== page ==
"Three words — 'master', 'teacher', and 'father' — prick me like thorns. I am we son of God, His eternal child. How can I be a 'father'? God alone is the Master and I am His instrument. He is the Operator and I am the machine. "If somebody addresses me as guru, I say to him: 'Go away, you fool! How can I be a teacher?' There is no teacher except Satchidananda. There is no refuge except Him. He alone is the Ferryman to take one across the ocean of he world. (To Vijay) It is very difficult to act as an acharya. It harms the acharya himself. Finding a number of men doing him reverence, he sits erect, crossing his legs, and says proudly: 'I am preaching. Hear ye all!' This is a very bad attitude. He gets a little prestige and it ends there. People will say at most: 'Ah! Vijay Babu has spoken very well. He knows a great deal.' Never cherish the attitude, "I am preaching.' I always say to the Divine Mother: 'O Mother! Thou art the Operator and I am the machine. I do as Thou makest me do, I speak as Thou makest me speak.'"

VIJAY (humbly): "Please give me your permission. Only then will I sit on the platform."

MASTER (with a smile): "What shall I say? Pray to God yourself. He belongs to all, even as 'Uncle Moon'3 is the uncle of all children. You have nothing to tear if you are sincere."

On being further requested by Vijay, the Master said': "Yes, go. Follow the rules. Everything is all right if one has sincere love for God."

Vijay sat on the platform and conducted the worship according to the rules of the Brahmo Samaj. At the time for prayer he repeatedly called on the Mother, touching the hearts of all. After the worship their host entertained the Master and the devotees with a sumptuous feast.

Soon they were ready to return home. Sri Ramakrishna became engaged in conversation with Vijay, no one else but M. being present.

MASTER: "You prayed to God, addressing Him as Mother. That is very good. People say that the mother's attachment to the child is stronger than the father's. A son can force his demand on his mother but not on his father. Once cartloads of money were coming from the estate of Trailokya's mother. They were guarded by many red-turbaned stalwarts armed with big sticks. Trailokya, who had been waiting on the road with his men, pounced upon the money and took it away by force. A son has a very strong claim on his mother's wealth. People say that a mother cannot very well sue her son in a court of law."

VIJAY: "If Brahman is our Mother, then has It any form or is It formless?"

MASTER: "That which is Brahman is also Kali, the Mother, the Primal Energy. When inactive It is called Brahman. Again, when creating, preserving, and destroying, It is called Sakti. Still water is an illustration of Brahman. The same water, moving in waves, may be compared to Sakti, Kali. What is the meaning of Kali? She who communes with Maha-Kala, the Absolute, is Kali. She is formless and, again. She has forms. If you believe in the form-less aspect, then meditate on Kali as that. If you meditate on any aspect of Her with firm conviction, She will let you know Her true nature. Then you will realize that not merely does God exist, but He will come near you and talk to you as I am talking to you. Have faith and you will achieve everything. Remember this, too. If you believe that God is formless, then stick to that belief with firm conviction. But don't be dogmatic: never say emphatically about God that He can be only this and not that. You may say: 'I believe that God is formless. But He can be many things more. He alone knows what else He can be. I do not know; I do not understand.' How can man with his one ounce of intelligence know the real nature of God? Can you put four seers of milk in a one-seer jar? If God, through His grace, ever reveals Himself to His devotee and makes him understand, then he will know; but not otherwise.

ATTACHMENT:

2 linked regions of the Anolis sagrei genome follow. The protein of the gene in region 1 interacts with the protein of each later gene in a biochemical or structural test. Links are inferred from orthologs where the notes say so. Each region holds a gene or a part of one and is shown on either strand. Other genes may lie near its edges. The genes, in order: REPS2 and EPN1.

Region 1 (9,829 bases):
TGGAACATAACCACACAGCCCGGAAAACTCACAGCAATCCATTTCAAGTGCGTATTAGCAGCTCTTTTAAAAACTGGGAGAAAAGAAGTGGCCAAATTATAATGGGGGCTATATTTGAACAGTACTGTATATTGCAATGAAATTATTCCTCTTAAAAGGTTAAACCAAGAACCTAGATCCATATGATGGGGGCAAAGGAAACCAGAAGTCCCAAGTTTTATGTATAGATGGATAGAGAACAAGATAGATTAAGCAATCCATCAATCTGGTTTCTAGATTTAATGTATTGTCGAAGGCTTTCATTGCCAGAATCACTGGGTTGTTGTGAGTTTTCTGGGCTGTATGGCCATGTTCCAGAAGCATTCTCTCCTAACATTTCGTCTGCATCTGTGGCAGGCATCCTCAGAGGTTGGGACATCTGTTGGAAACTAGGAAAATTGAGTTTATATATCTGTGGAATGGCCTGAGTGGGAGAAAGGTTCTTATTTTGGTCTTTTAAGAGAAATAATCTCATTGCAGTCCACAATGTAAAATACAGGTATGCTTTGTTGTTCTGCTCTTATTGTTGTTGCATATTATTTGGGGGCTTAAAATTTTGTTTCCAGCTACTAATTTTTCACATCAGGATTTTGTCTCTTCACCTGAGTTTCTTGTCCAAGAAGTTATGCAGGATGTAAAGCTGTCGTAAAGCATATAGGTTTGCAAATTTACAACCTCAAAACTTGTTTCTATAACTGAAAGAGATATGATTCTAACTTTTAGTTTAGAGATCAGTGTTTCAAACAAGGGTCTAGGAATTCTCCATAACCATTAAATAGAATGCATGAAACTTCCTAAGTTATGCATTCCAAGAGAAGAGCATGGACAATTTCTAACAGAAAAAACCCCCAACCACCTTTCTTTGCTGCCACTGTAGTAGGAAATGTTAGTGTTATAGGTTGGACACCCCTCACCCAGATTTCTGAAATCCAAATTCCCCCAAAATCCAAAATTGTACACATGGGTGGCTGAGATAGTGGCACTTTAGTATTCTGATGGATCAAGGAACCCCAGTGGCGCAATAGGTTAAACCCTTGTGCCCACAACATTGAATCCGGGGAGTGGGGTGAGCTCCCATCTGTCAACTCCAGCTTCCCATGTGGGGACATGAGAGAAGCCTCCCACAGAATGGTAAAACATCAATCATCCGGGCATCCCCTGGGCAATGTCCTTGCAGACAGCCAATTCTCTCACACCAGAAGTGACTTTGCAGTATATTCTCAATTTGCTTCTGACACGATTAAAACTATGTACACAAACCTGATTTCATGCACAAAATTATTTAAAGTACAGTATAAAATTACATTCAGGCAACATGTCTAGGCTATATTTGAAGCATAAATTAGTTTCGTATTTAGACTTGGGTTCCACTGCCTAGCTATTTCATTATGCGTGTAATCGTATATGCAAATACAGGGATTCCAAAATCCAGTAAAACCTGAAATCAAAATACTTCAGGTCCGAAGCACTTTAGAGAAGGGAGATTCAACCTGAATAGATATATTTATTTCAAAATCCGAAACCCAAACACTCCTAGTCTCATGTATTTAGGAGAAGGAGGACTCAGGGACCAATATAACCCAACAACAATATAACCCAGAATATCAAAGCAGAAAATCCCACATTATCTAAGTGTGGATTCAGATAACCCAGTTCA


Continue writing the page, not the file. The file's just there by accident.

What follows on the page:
"That which is Brahman is Sakti, and That, again, is the Mother.

He it is, says Ramprasad, that I approach as Mother;
But must I give away the secret, here in the market-place?
From the hints I have given, O mind, guess what that Being is!

Ramprasad implies that he has known the truth of Brahman. He addresses Brahman as Mother.

"In another song Ramprasad expresses the same idea thus:

Knowing the secret that Kali is one with the highest Brahman,
I have discarded, once for all, both dharma and adharma.

Adharma means unrighteous actions, actions forbidden by religion. Dharma means the pious actions prescribed by religion, as, for instance, charity to the poor, feeding the brahmins, and so on."

VIJAY : "What remains if one renounces both dharma and adharma?"

MASTER: "Pure love of God. I prayed to the Divine Mother: 'O Mother, here, take Thy dharma; here, take Thy adharma; and give me pure love for Thee. Here, take Thy virtue; here, take Thy vice; and give me pure love for Thee. Here, take Thy knowledge; here, take Thy ignorance; and give me pure love for Thee.' You see, I didn't ask even for knowledge or public recognition. When one renounces both dharma and adharma, there remains only pure love of God — love that is stainless, motiveless, and that one feels only for the sake of love."

A BRAHMO DEVOTEE: "Is God different from His Sakti?"